Some Thoughts about the Bar Exam and UWLA

A student sent me the following comment to my last post about whether the bar exam specs should be lowered (no – says I).

what do you think about this argument from two years ago?
http://www.newsweek.com/bar-exam-unfair-and-undemocratic-322606

The post and the article is thought-provoking and I appreciate the comment.
The article makes the following comments:

  • The bar exam was designed and continues to operate as a mechanism for excluding the lower classes from participation in the legal services market.
  • {T]he bar exam “is an unpredictable and unacceptable impediment for accessibility to the legal profession.”
  • The burden of the bar exam falls disproportionately on low-income earners and ethnic minorities who lack the ability to pay for law school or to assume heavy debts to earn a law degree.  Passing a bar exam requires expensive bar-exam study courses and exam fees, to say nothing of the costly applications and paperwork that must be completed in order to be eligible to sit for the exam.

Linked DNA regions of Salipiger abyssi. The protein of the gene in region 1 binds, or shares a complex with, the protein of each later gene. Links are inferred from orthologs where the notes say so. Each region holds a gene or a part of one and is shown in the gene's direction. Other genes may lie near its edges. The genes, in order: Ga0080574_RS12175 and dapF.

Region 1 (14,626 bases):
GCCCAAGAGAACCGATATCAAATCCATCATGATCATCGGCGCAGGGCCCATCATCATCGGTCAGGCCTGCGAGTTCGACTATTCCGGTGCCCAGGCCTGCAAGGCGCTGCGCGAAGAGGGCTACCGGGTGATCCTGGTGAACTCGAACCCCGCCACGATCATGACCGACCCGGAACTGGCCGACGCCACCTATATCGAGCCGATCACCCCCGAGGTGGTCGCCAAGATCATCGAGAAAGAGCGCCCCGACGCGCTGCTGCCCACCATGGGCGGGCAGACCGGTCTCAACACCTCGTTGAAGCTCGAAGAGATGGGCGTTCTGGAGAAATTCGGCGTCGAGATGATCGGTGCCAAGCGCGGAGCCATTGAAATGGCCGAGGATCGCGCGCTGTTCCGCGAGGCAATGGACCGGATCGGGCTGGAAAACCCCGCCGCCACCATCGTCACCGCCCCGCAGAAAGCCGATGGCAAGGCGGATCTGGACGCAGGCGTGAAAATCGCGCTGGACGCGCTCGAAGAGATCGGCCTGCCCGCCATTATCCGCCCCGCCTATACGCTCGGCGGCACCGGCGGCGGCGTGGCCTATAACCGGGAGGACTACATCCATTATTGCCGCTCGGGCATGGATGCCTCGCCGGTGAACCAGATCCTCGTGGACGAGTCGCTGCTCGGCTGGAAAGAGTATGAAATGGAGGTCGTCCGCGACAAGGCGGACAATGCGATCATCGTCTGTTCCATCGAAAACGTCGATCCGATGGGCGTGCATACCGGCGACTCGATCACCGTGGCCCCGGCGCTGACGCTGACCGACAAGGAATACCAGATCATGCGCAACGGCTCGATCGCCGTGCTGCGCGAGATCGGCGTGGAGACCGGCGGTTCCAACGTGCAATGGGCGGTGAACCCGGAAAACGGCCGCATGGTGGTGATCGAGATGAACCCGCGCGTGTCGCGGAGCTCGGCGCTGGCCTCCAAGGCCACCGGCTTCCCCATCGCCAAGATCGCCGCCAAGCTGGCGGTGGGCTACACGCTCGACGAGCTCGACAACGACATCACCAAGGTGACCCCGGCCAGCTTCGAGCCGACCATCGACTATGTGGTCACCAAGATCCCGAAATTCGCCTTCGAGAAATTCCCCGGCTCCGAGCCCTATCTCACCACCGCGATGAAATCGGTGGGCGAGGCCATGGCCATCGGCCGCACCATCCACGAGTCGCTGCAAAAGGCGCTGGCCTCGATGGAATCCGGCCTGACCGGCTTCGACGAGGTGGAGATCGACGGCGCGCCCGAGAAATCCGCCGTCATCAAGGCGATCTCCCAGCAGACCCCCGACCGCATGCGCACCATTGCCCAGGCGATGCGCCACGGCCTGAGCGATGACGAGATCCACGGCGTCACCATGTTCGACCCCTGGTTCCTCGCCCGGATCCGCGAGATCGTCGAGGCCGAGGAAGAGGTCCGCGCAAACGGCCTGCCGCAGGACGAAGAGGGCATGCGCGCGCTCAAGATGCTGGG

I have thought about my response for a day or so now.   I personally believe that the people of color in this country “have been given a bad check” as Martin Luther King said in 1963 when I was in grade school.  It is a national shame that we as a country cannot and do not do more to fix this.   That is one reason I continue to teach at UWLA.   (Make no mistake, the biggest reason is the Chatsworth campus is so close to my home.)  But I do enjoy doing my little bit to help people of color and those who want to be an attorney but cannot get into or cannot afford the major schools.  UWLA creates a nice and very much needed niche providing an opportunity to become an attorney to those who, again, cannot get into or cannot afford the major schools.